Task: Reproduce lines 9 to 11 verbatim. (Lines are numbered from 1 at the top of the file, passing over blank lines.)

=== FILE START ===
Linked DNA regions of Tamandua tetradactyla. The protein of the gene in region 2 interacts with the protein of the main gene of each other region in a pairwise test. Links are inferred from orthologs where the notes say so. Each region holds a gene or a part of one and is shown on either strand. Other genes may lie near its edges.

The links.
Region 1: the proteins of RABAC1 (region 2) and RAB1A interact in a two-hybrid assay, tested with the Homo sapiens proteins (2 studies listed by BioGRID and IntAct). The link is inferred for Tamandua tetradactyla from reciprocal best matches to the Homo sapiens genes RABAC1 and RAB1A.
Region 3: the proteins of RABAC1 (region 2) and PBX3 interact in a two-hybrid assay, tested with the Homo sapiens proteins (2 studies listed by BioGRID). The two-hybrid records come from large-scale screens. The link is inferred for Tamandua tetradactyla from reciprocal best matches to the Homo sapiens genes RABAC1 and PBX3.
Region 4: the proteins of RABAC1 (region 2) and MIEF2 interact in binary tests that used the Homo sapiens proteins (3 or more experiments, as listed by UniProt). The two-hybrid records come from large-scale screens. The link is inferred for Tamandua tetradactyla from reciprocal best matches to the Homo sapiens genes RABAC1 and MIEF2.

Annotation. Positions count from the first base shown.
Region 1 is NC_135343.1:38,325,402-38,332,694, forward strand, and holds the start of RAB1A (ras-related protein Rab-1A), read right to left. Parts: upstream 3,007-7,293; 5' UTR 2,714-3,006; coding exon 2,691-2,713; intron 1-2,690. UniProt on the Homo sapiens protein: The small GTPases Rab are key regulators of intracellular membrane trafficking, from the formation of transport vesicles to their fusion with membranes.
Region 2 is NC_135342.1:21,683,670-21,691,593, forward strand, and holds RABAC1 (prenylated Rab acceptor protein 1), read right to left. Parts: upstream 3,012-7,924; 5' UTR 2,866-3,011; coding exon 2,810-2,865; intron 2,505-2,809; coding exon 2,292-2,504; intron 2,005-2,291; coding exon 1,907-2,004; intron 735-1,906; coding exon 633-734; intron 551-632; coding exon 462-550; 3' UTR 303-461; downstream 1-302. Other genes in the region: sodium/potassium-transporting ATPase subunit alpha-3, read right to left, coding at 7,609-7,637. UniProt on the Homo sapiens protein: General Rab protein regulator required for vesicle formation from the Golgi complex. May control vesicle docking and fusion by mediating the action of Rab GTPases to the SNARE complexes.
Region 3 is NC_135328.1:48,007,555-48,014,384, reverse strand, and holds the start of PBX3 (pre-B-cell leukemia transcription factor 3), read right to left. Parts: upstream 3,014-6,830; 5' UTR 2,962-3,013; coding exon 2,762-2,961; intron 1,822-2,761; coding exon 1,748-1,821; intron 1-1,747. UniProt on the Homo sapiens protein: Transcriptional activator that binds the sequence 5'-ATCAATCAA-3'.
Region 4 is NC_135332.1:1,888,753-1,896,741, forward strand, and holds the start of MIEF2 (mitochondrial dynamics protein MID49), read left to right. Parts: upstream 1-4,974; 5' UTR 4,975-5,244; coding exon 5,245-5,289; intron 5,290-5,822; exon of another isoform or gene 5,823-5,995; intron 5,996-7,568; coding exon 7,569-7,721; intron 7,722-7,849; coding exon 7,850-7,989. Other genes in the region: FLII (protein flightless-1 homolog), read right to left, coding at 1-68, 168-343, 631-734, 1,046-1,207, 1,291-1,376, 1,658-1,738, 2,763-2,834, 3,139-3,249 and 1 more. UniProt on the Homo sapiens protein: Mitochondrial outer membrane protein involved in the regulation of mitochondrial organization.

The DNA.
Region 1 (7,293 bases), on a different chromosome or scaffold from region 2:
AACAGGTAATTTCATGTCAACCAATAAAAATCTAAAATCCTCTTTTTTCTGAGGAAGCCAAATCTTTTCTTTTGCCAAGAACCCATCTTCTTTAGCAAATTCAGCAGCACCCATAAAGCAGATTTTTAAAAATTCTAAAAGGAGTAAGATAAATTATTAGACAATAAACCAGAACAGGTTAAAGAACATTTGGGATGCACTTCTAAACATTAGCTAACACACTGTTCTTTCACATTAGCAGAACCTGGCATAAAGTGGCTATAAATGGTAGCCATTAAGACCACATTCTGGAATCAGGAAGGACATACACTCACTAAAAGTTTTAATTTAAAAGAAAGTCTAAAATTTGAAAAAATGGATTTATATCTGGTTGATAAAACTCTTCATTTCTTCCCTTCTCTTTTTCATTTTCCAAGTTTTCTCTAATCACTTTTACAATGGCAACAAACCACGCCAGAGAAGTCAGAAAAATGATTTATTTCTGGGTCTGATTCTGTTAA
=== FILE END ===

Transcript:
Region 3 is NC_135328.1:48,007,555-48,014,384, reverse strand, and holds the start of PBX3 (pre-B-cell leukemia transcription factor 3), read right to left. Parts: upstream 3,014-6,830; 5' UTR 2,962-3,013; coding exon 2,762-2,961; intron 1,822-2,761; coding exon 1,748-1,821; intron 1-1,747. UniProt on the Homo sapiens protein: Transcriptional activator that binds the sequence 5'-ATCAATCAA-3'.
Region 4 is NC_135332.1:1,888,753-1,896,741, forward strand, and holds the start of MIEF2 (mitochondrial dynamics protein MID49), read left to right. Parts: upstream 1-4,974; 5' UTR 4,975-5,244; coding exon 5,245-5,289; intron 5,290-5,822; exon of another isoform or gene 5,823-5,995; intron 5,996-7,568; coding exon 7,569-7,721; intron 7,722-7,849; coding exon 7,850-7,989. Other genes in the region: FLII (protein flightless-1 homolog), read right to left, coding at 1-68, 168-343, 631-734, 1,046-1,207, 1,291-1,376, 1,658-1,738, 2,763-2,834, 3,139-3,249 and 1 more. UniProt on the Homo sapiens protein: Mitochondrial outer membrane protein involved in the regulation of mitochondrial organization.

The DNA.